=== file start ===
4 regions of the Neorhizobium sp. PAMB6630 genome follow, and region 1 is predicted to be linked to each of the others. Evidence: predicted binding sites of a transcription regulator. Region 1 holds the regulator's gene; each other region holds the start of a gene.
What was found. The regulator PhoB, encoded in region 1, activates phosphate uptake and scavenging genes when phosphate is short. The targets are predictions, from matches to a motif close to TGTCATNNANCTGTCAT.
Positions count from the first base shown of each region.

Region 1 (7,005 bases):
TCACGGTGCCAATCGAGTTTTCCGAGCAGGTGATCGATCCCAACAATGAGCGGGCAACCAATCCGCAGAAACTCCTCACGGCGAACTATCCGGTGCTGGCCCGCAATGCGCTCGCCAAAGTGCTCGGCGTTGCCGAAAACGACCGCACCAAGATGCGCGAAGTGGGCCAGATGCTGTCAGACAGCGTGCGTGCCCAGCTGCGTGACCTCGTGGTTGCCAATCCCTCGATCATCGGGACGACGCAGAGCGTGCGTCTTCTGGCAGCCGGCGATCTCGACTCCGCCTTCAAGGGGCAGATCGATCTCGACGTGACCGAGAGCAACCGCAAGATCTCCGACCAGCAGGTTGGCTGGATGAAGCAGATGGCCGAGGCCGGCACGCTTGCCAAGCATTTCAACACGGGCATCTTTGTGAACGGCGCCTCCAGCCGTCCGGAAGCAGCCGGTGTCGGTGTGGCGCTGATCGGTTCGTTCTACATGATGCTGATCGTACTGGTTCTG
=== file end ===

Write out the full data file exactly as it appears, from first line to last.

4 regions of the Neorhizobium sp. PAMB6630 genome follow, and region 1 is predicted to be linked to each of the others. Evidence: predicted binding sites of a transcription regulator. Region 1 holds the regulator's gene; each other region holds the start of a gene.
What was found. The regulator PhoB, encoded in region 1, activates phosphate uptake and scavenging genes when phosphate is short. The targets are predictions, from matches to a motif close to TGTCATNNANCTGTCAT.
Positions count from the first base shown of each region.

Region 1 (7,005 bases):
TCACGGTGCCAATCGAGTTTTCCGAGCAGGTGATCGATCCCAACAATGAGCGGGCAACCAATCCGCAGAAACTCCTCACGGCGAACTATCCGGTGCTGGCCCGCAATGCGCTCGCCAAAGTGCTCGGCGTTGCCGAAAACGACCGCACCAAGATGCGCGAAGTGGGCCAGATGCTGTCAGACAGCGTGCGTGCCCAGCTGCGTGACCTCGTGGTTGCCAATCCCTCGATCATCGGGACGACGCAGAGCGTGCGTCTTCTGGCAGCCGGCGATCTCGACTCCGCCTTCAAGGGGCAGATCGATCTCGACGTGACCGAGAGCAACCGCAAGATCTCCGACCAGCAGGTTGGCTGGATGAAGCAGATGGCCGAGGCCGGCACGCTTGCCAAGCATTTCAACACGGGCATCTTTGTGAACGGCGCCTCCAGCCGTCCGGAAGCAGCCGGTGTCGGTGTGGCGCTGATCGGTTCGTTCTACATGATGCTGATCGTACTGGTTCTG